arch


From The Collaborative International Dictionary of English v.0.48:

Arch \Arch\, n. [See Arch-, pref.]
   A chief. [Obs.]
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         My worthy arch and patron comes to-night. --Shak.
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From The Collaborative International Dictionary of English v.0.48:

-arch \-arch\ [Gr. 'archo`s chief, commander, 'a`rchein to rule.
   See Arch, a.]
   A suffix meaning a ruler, as in monarch (a sole ruler).
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From The Collaborative International Dictionary of English v.0.48:

Arch \Arch\, v. t. [imp. & p. p. Arched ([aum]rcht); p. pr. &
   vb. n. Arching.]
   1. To cover with an arch or arches.
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   2. To form or bend into the shape of an arch.
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            The horse arched his neck.            --Charlesworth.
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From The Collaborative International Dictionary of English v.0.48:

Arch \Arch\, v. i.
   To form into an arch; to curve.
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From The Collaborative International Dictionary of English v.0.48:

Arch \Arch\ ([aum]rch), n. [F. arche, fr. LL. arca, for arcus.
   See Arc.]
   1. (Geom.) Any part of a curved line.
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   2. (Arch.)
      (a) Usually a curved member made up of separate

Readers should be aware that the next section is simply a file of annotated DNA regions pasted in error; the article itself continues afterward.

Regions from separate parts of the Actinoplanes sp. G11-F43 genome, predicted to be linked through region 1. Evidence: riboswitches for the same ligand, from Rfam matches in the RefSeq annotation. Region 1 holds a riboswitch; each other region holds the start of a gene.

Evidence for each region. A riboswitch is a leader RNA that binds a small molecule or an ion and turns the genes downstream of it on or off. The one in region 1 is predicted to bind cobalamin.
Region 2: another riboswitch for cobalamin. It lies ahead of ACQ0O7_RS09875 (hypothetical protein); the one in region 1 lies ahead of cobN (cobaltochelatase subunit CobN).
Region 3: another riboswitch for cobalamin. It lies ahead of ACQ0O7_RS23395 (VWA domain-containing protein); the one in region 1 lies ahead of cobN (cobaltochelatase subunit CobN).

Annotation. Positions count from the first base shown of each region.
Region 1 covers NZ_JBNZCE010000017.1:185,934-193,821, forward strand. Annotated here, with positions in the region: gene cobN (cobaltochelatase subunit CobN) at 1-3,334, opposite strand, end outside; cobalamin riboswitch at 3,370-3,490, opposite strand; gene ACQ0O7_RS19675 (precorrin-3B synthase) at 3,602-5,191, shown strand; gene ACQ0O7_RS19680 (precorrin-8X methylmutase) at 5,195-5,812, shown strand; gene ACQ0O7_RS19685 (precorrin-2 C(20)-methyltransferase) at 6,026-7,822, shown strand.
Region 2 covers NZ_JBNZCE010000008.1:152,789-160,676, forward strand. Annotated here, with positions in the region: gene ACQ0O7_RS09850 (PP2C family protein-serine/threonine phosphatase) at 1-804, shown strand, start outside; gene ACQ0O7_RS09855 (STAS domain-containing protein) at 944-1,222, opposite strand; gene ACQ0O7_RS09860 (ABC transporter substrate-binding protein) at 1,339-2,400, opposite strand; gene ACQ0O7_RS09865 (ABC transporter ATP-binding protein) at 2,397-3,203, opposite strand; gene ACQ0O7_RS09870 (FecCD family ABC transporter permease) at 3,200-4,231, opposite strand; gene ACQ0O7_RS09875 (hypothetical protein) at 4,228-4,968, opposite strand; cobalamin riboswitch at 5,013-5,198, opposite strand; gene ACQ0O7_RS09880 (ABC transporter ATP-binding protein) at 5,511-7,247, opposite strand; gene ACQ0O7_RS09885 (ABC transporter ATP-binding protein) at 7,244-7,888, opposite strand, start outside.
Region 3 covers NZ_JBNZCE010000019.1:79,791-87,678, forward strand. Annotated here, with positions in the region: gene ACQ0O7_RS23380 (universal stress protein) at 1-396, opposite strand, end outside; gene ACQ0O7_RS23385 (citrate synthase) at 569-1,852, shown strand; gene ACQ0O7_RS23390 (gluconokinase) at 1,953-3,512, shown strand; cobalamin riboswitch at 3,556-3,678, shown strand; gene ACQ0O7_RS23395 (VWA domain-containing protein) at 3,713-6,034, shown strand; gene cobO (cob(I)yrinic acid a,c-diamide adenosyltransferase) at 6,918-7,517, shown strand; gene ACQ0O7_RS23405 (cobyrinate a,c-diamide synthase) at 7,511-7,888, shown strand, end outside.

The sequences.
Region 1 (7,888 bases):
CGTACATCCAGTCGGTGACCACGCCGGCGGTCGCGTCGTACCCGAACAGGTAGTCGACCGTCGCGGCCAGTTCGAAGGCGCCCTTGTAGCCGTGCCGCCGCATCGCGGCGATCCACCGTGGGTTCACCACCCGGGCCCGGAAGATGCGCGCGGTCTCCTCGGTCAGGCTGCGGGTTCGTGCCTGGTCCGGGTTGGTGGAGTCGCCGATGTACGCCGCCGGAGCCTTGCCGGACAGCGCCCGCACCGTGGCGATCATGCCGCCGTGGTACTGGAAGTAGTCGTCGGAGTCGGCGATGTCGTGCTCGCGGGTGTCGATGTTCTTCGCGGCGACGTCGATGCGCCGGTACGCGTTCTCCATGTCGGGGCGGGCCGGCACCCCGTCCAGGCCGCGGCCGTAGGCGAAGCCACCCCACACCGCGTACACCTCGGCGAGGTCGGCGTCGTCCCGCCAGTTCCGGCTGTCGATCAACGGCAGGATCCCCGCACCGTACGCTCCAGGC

wedge-shaped solids, with the joints between them
          disposed in the direction of the radii of the curve;
          used to support the wall or other weight above an
          opening. In this sense arches are segmental, round (i.
          e., semicircular), or pointed.
      (b) A flat arch is a member constructed of stones cut into
          wedges or other shapes so as to support each other
          without rising in a curve.
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   Note: Scientifically considered, the arch is a means of
         spanning an opening by resolving vertical pressure into
         horizontal or diagonal thrust.
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   3. Any place covered by an arch; an archway; as, to pass into
      the arch of a bridge.
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   4. Any curvature in the form of an arch; as, the arch of the
      aorta. "Colors of the showery arch." --Milton.
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   Triumphal arch, a monumental structure resembling an arched
      gateway, with one or more passages, erected to commemorate
      a triumph.
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From The Collaborative International Dictionary of English v.0.48:

Arch- \Arch-\ ([aum]rch-, except in archangel and one or two
   other words). [L. arch-, Gr. 'arch- = 'archi-. See Arch-.]
   A prefix signifying chief, as in archbuilder, archfiend.
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From The Collaborative International Dictionary of English v.0.48:

Arch \Arch\ ([aum]rch), a. [See Arch-, pref.]
   1. Chief; eminent; greatest; principal.
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            The most arch act of piteous massacre. --Shak.
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   2. Cunning or sly; sportively mischievous; roguish; as, an
      arch look, word, lad.
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            [He] spoke his request with so arch a leer.
                                                  --Tatler.
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